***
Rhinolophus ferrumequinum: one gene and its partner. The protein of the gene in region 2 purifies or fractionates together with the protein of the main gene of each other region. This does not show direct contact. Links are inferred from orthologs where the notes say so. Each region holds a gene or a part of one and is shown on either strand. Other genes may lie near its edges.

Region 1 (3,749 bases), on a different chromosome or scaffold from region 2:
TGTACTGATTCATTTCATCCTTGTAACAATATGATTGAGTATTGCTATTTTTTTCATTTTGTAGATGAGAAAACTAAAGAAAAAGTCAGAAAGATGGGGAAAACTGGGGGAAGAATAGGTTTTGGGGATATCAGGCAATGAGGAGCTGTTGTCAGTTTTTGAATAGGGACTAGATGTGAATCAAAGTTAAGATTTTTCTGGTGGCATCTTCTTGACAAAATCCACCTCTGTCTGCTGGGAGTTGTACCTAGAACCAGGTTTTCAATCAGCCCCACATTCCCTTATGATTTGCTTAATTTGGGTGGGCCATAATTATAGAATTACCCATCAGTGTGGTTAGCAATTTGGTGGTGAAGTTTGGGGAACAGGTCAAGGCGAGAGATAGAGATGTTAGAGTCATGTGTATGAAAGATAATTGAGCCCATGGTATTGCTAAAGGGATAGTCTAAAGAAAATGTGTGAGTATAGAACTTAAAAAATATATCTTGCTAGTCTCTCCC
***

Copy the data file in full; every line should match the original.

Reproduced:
Rhinolophus ferrumequinum: one gene and its partner. The protein of the gene in region 2 purifies or fractionates together with the protein of the main gene of each other region. This does not show direct contact. Links are inferred from orthologs where the notes say so. Each region holds a gene or a part of one and is shown on either strand. Other genes may lie near its edges.

Region 1 (3,749 bases), on a different chromosome or scaffold from region 2:
TGTACTGATTCATTTCATCCTTGTAACAATATGATTGAGTATTGCTATTTTTTTCATTTTGTAGATGAGAAAACTAAAGAAAAAGTCAGAAAGATGGGGAAAACTGGGGGAAGAATAGGTTTTGGGGATATCAGGCAATGAGGAGCTGTTGTCAGTTTTTGAATAGGGACTAGATGTGAATCAAAGTTAAGATTTTTCTGGTGGCATCTTCTTGACAAAATCCACCTCTGTCTGCTGGGAGTTGTACCTAGAACCAGGTTTTCAATCAGCCCCACATTCCCTTATGATTTGCTTAATTTGGGTGGGCCATAATTATAGAATTACCCATCAGTGTGGTTAGCAATTTGGTGGTGAAGTTTGGGGAACAGGTCAAGGCGAGAGATAGAGATGTTAGAGTCATGTGTATGAAAGATAATTGAGCCCATGGTATTGCTAAAGGGATAGTCTAAAGAAAATGTGTGAGTATAGAACTTAAAAAATATATCTTGCTAGTCTCTCCC